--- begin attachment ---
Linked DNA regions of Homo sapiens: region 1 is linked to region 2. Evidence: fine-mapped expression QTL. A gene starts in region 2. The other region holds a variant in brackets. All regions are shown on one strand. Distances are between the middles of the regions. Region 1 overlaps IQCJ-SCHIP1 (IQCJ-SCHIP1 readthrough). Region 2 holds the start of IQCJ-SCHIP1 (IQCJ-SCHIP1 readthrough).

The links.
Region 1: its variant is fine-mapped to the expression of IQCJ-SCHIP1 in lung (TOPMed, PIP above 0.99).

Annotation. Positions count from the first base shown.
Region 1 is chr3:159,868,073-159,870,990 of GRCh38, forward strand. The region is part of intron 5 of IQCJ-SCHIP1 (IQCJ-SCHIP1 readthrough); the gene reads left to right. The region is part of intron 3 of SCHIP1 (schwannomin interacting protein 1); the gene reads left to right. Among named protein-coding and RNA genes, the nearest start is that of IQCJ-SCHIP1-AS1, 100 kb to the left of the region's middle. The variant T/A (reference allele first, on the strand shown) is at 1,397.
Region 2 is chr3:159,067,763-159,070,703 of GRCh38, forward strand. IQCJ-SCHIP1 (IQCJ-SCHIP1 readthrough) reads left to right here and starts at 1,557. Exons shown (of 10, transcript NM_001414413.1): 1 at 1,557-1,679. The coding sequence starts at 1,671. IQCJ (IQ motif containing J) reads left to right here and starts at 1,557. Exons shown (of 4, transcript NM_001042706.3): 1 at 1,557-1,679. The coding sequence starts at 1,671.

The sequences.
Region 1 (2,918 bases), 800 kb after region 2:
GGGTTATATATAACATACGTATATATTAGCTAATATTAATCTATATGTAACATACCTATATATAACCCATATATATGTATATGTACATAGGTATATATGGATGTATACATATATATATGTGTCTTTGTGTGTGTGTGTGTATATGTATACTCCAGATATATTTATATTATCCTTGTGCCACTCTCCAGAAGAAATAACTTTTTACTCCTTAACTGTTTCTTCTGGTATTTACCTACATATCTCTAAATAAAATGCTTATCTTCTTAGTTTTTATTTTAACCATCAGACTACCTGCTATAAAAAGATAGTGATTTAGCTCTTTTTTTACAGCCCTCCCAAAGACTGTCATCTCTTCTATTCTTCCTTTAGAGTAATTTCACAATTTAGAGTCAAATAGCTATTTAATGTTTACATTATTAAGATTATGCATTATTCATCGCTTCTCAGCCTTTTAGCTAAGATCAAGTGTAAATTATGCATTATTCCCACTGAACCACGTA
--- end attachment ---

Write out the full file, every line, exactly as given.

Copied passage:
Linked DNA regions of Homo sapiens: region 1 is linked to region 2. Evidence: fine-mapped expression QTL. A gene starts in region 2. The other region holds a variant in brackets. All regions are shown on one strand. Distances are between the middles of the regions. Region 1 overlaps IQCJ-SCHIP1 (IQCJ-SCHIP1 readthrough). Region 2 holds the start of IQCJ-SCHIP1 (IQCJ-SCHIP1 readthrough).

The links.
Region 1: its variant is fine-mapped to the expression of IQCJ-SCHIP1 in lung (TOPMed, PIP above 0.99).

Annotation. Positions count from the first base shown.
Region 1 is chr3:159,868,073-159,870,990 of GRCh38, forward strand. The region is part of intron 5 of IQCJ-SCHIP1 (IQCJ-SCHIP1 readthrough); the gene reads left to right. The region is part of intron 3 of SCHIP1 (schwannomin interacting protein 1); the gene reads left to right. Among named protein-coding and RNA genes, the nearest start is that of IQCJ-SCHIP1-AS1, 100 kb to the left of the region's middle. The variant T/A (reference allele first, on the strand shown) is at 1,397.
Region 2 is chr3:159,067,763-159,070,703 of GRCh38, forward strand. IQCJ-SCHIP1 (IQCJ-SCHIP1 readthrough) reads left to right here and starts at 1,557. Exons shown (of 10, transcript NM_001414413.1): 1 at 1,557-1,679. The coding sequence starts at 1,671. IQCJ (IQ motif containing J) reads left to right here and starts at 1,557. Exons shown (of 4, transcript NM_001042706.3): 1 at 1,557-1,679. The coding sequence starts at 1,671.

The sequences.
Region 1 (2,918 bases), 800 kb after region 2:
GGGTTATATATAACATACGTATATATTAGCTAATATTAATCTATATGTAACATACCTATATATAACCCATATATATGTATATGTACATAGGTATATATGGATGTATACATATATATATGTGTCTTTGTGTGTGTGTGTGTATATGTATACTCCAGATATATTTATATTATCCTTGTGCCACTCTCCAGAAGAAATAACTTTTTACTCCTTAACTGTTTCTTCTGGTATTTACCTACATATCTCTAAATAAAATGCTTATCTTCTTAGTTTTTATTTTAACCATCAGACTACCTGCTATAAAAAGATAGTGATTTAGCTCTTTTTTTACAGCCCTCCCAAAGACTGTCATCTCTTCTATTCTTCCTTTAGAGTAATTTCACAATTTAGAGTCAAATAGCTATTTAATGTTTACATTATTAAGATTATGCATTATTCATCGCTTCTCAGCCTTTTAGCTAAGATCAAGTGTAAATTATGCATTATTCCCACTGAACCACGTA